“It’s one thing to get some papers in the mail. Another thing if I show up and discuss it with him. He might ignore the former. Not the latter. This trial. How much would it cost?”
“A contested trial on adverse possession can cost tens of thousands…more. You should win, but not necessarily without a fight. If he doesn’t show up to contest…a few thousand.”
“But if has done nothing for years…If he just gets some more documents in the mail, he will probably just throw them away…”
“But if I contact him and start discussing it…well, that increases the chances for a fight, doesn’t it?”
“Maybe. Or maybe he will shrug and say take it. Or maybe you can buy it cheap from him. But
you also might find out what is really happening…”
He thought for a moment, then shook his head. “Life is risk. I don’t want to muddy the waters and encourage the guy to come at me. Let’s just go for it.”
“It might be a real hornet’s nest, not a muddy pond.”
“Hell, nothing he can do to me is as bad as what Ethel will do to me if this thing costs too much…Let’s go for it.”
Which we did. No contest. Over in six months. Title in his and Ethel’s name. At a birthday party for Ethel he revealed all, including plans for a summer cabin he had already prepared and promised to build for their retirement. All laid out in a power point presentation during her party, including the title documents framed in a birthday package. Ethel had a hard time understanding what it was all about so he brought her to my table in the restaurant banquet room. They were both a little drunk from the party drinks but I could sense he was a little nervous about her reaction.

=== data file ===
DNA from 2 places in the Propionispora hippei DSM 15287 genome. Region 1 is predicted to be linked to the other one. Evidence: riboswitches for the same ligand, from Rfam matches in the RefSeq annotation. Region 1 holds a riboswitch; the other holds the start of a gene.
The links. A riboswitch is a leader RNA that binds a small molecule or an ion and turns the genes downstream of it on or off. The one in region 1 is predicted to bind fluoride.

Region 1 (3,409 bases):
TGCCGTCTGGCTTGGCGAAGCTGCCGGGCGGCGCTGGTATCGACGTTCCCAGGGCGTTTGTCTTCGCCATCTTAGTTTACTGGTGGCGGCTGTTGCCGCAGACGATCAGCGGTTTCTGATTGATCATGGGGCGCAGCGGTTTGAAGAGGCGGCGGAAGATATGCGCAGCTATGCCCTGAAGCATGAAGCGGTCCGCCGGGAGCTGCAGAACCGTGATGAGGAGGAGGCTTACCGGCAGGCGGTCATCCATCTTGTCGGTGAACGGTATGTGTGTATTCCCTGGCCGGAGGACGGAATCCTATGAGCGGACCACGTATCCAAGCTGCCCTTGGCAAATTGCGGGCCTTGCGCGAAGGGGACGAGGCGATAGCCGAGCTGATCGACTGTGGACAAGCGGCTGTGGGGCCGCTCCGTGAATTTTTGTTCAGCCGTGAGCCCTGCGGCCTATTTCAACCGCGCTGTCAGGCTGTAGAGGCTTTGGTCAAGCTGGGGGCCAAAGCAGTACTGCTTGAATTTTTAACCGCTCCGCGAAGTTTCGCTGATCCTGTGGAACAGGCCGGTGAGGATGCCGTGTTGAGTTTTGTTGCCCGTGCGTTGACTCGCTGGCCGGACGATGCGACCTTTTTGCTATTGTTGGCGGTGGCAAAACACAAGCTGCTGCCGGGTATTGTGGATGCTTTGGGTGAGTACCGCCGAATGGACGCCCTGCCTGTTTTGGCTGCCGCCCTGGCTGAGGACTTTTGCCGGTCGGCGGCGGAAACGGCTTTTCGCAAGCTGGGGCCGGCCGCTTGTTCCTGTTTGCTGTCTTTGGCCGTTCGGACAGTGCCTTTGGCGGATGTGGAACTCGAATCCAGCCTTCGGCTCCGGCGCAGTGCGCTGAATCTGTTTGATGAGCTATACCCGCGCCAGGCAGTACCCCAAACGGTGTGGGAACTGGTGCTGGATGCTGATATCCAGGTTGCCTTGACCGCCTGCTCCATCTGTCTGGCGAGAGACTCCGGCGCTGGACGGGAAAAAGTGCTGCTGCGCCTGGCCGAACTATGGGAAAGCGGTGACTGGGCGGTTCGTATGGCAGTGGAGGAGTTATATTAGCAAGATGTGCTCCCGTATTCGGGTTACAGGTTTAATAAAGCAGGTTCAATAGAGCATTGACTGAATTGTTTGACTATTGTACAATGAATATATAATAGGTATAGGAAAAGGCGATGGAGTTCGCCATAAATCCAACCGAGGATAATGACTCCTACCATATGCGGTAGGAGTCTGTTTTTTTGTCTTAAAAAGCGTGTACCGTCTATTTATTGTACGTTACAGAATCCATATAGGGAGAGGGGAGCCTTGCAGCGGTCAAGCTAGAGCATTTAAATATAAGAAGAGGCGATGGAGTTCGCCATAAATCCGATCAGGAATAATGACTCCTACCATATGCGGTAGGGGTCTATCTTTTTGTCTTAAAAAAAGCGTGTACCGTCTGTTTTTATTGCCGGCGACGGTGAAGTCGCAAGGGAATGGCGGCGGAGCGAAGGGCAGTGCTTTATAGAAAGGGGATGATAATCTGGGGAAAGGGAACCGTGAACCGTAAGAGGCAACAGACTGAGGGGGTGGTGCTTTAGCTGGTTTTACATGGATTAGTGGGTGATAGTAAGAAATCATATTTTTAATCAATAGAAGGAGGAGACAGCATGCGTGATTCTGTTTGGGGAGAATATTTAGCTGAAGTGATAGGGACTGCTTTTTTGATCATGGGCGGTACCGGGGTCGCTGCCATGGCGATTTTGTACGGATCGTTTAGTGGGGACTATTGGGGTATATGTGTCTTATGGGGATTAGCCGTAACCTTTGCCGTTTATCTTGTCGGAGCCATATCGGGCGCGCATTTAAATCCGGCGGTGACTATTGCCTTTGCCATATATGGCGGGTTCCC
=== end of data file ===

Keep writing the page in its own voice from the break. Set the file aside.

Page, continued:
“I don’t understand it,” she said. “We just get it for free? Why?
I had drunk a bit of wine myself so took my time to answer. “Something called adverse possession. If you openly use property and the owner does not object for five years and you pay taxes, you get it. In some states they require a much longer period…like ten or twenty years. But here, in California, it’s only five years but you have to pay the property taxes during that time.”
Silas glowed. “That’s what I did…as a surprise for you, baby…”
But she was still looking at me. “That’s all? We just keep using it for five years and pay taxes and it’s ours?”
“Well, you have to get title into your name…file papers with the Court…but, yes, and here the owner…the prior owner…didn’t even appear to contest.”
She was not smiling despite Silas squeezing her arm in his happiness. She thought for a moment. “We get it…do we get any warranties with it?”
Silas was annoyed. “Come, on, baby. This land is worth lots…”
She cut him off. “Let him answer. What warranties do we get? I know when you buy land you get lots of warranties.”
“Well, title is yours. You have that. And that’s it. You get the property as is where is. Period.”
She turned to Silas. “Did you check it out? See if there are any problems with it?”